According to Ravin, the company did not lay off its workers or asked them to take pay cuts, unlike many other companies whose business were affected by the Covid-19 pandemic.
“Our biggest asset is the workers. Without them, we are nothing. So we ensure that the workers are paid decent wages and on time, and they are given good benefits, ” he says.
Ravin also points out that the group’s turnover is low.
“About 32% of our workforce are locals. For example, my operations manager and his assistant have been with us for 20 years. In this sector, there are many unscrupulous employers who take advantage of their poor workers. They don’t last long, ” he says.
Perseverance and work quality are also factors behind the group’s success and growth.
“This is a very competitive sector – for every 10 jobs you tender, be prepared to see a 50% or lower success rate. Also, your clients are your biggest ambassadors. They will always carry your flag when your work quality is good, ” says Ravin.
On the recent proposal by the government to restrict the use of foreign workers, Ravin acknowledges that this will affect the cleaning services sector as the vast majority of front-liners are foreigners.
However, he welcomes such a move, provided it is implemented correctly.
“Locals are not keen to do 3D (dirty, dangerous and difficult) jobs. We need a total revamp of the current system. For one, the wage structure must improve. So clients need to also change their mindsets, so that we, as the paymasters, can, in turn, dispense proper salaries, ” says Ravin.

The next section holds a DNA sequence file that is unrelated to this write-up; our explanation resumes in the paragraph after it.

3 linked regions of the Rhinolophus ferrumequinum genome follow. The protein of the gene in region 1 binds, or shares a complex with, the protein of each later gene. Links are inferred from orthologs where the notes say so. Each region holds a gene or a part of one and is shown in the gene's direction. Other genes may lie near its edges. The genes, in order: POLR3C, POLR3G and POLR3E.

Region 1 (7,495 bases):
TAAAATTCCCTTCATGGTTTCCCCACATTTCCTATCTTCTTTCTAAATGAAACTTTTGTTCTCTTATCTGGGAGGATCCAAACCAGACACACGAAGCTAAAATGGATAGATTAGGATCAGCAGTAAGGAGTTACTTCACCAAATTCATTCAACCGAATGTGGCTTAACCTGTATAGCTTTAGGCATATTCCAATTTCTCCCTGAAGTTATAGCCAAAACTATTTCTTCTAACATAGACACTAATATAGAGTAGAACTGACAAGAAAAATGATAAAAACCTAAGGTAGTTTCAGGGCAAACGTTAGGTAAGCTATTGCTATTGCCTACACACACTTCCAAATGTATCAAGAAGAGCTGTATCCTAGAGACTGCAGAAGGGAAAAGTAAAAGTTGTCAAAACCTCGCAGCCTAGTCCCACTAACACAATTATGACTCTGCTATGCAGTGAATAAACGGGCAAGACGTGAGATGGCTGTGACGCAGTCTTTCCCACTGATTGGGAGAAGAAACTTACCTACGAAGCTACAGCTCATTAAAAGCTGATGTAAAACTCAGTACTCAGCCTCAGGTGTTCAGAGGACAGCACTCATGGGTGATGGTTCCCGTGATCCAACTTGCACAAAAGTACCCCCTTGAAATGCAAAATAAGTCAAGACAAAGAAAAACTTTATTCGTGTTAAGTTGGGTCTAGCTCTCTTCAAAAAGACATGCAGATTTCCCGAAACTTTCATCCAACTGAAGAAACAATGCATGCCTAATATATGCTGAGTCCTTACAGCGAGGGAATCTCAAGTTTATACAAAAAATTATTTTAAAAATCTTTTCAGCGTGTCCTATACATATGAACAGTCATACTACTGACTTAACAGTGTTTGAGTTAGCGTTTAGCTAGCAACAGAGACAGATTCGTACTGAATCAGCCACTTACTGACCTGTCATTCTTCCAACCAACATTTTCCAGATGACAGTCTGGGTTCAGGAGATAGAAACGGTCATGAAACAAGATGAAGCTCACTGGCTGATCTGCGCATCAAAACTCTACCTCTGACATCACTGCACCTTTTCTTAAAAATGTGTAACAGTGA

He points out that in developed economies, it is not difficult to hire workers for cleaning services as they are decently remunerated.
To be fair, there are clients who are willing to pay more for local front-liners.
“One of our largest clients, an MNC, has taken this approach of going completely local. They have given us a timeline to gradually replace all the foreign workers with locals. Moving forward, I think this is the right direction, ” he says.
Regarding the Covid-19 pandemic and how it has changed the group’s business, Ravin says operating costs have gone up.
“This is for the greater good. We are protecting both our workers and clients. Personal protective equipment (PPE) is made mandatory for our workers. Wearing face masks and total wipedowns, constant sanitising and disinfecting are now the normal scope of work, ” he explains.
Also, the use of digital technology is much higher at the supervisory and managerial level.
“Meetings are now done via Zoom and Microsoft Teams. We have moved certain office contents to the cloud as some staff are working from home nowadays.
“We also engaged an IT company to build us a phone app so that we can communicate more easily with our front-line supervisors. Via the phone app, they can order stocks, do their checklists, do on-site auditing, inspections and communicate with our back office. Covid-19 has forced us to accept changes in our work operations.”